Pirates of the Caribbean actor Kevin McNally says Johnny Depp should return for the sixth instalment in the seafaring saga.
In a conversation with Pirates star Greg Ellis on his podcast The Respondent, McNally — who played First Mate Joshamee Gibbs — said it would be “criminal” for the character of Captain Jack Sparrow to miss out.
McNally said that Depp created a “modern legend” with his portrayal of the perma-sozzled swashbuckler in the five previous Pirates movies from 2003 until 2017.
He said it would be wrong for the planned reboot of the franchise, shepherded by Chernobyl creator Craig Mazin, to ignore Sparrow entirely, even if it focuses on a different crop of characters.
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The 64-year-old star added: “My feelings about this are very complex because in a sense there was a slight feeling that the franchise itself had played out a little bit, so a reboot is a reasonable idea.
“I don’t think a reboot, if you concentrate on younger characters, should still exclude Jack Sparrow."
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The situation around Depp’s involvement in a future Pirates film is complex given the recent fallout from his failed libel case against The Sun newspaper over an allegation he was a “wife beater”.
In the wake of the court’s decision to rule in favour of the paper, Depp was asked to relinquish the role of dark wizard Grindelwald in the Fantastic Beasts and Where to Find Them franchise.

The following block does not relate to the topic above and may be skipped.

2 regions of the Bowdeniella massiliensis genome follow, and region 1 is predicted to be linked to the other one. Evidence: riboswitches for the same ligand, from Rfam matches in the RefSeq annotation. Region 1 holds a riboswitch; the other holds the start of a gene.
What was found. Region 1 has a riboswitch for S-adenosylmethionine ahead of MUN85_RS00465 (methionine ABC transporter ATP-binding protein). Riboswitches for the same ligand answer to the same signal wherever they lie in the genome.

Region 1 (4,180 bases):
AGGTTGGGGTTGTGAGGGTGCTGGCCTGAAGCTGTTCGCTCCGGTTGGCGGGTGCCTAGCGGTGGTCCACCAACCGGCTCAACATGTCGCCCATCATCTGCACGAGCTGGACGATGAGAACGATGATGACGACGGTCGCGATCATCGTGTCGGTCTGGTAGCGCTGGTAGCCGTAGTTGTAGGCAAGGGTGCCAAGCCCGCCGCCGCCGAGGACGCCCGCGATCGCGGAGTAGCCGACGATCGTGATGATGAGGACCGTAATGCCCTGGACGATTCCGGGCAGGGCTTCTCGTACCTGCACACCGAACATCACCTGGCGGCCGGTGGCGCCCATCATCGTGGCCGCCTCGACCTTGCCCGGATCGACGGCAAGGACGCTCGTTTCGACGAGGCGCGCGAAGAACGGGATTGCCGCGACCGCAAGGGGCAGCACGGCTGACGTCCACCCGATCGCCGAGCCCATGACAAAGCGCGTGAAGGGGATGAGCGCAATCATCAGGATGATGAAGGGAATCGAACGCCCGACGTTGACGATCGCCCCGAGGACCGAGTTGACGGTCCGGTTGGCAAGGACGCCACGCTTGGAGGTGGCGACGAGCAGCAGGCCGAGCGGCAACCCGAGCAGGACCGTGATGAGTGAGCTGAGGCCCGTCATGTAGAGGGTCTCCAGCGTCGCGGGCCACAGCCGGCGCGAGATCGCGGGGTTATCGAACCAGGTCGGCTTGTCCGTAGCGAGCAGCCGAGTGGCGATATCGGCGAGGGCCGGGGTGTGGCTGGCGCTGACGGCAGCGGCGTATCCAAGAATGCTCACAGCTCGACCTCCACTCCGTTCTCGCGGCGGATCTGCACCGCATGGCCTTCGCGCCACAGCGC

He will be replaced in that role by Hannibal star Mads Mikkelsen.
Even before the ruling, Pirates producer Jerry Bruckheimer said he was unsure whether there would be a role for Depp in the new movie.
Karen Gillan has been talked about as a potential future lead for the franchise, while Margot Robbie is separately fronting a female-centric story set within the same world.
The future of Pirates of the Caribbean remains uncertain given the decline of the movie’s box office fortunes.
Fifth movie Salazar’s Revenge — released elsewhere in the world as Dead Men Tell No Tales — earned $795m (£588m) worldwide amid negative critical reviews.
While this is a huge figure, it marked a 24% decline from the mammoth $1.05bn (£776m) haul that greeted On Stranger Tides six years previously.
Given the franchise’s budgets are frequently among the highest in movie history, the financial stakes are very high indeed.
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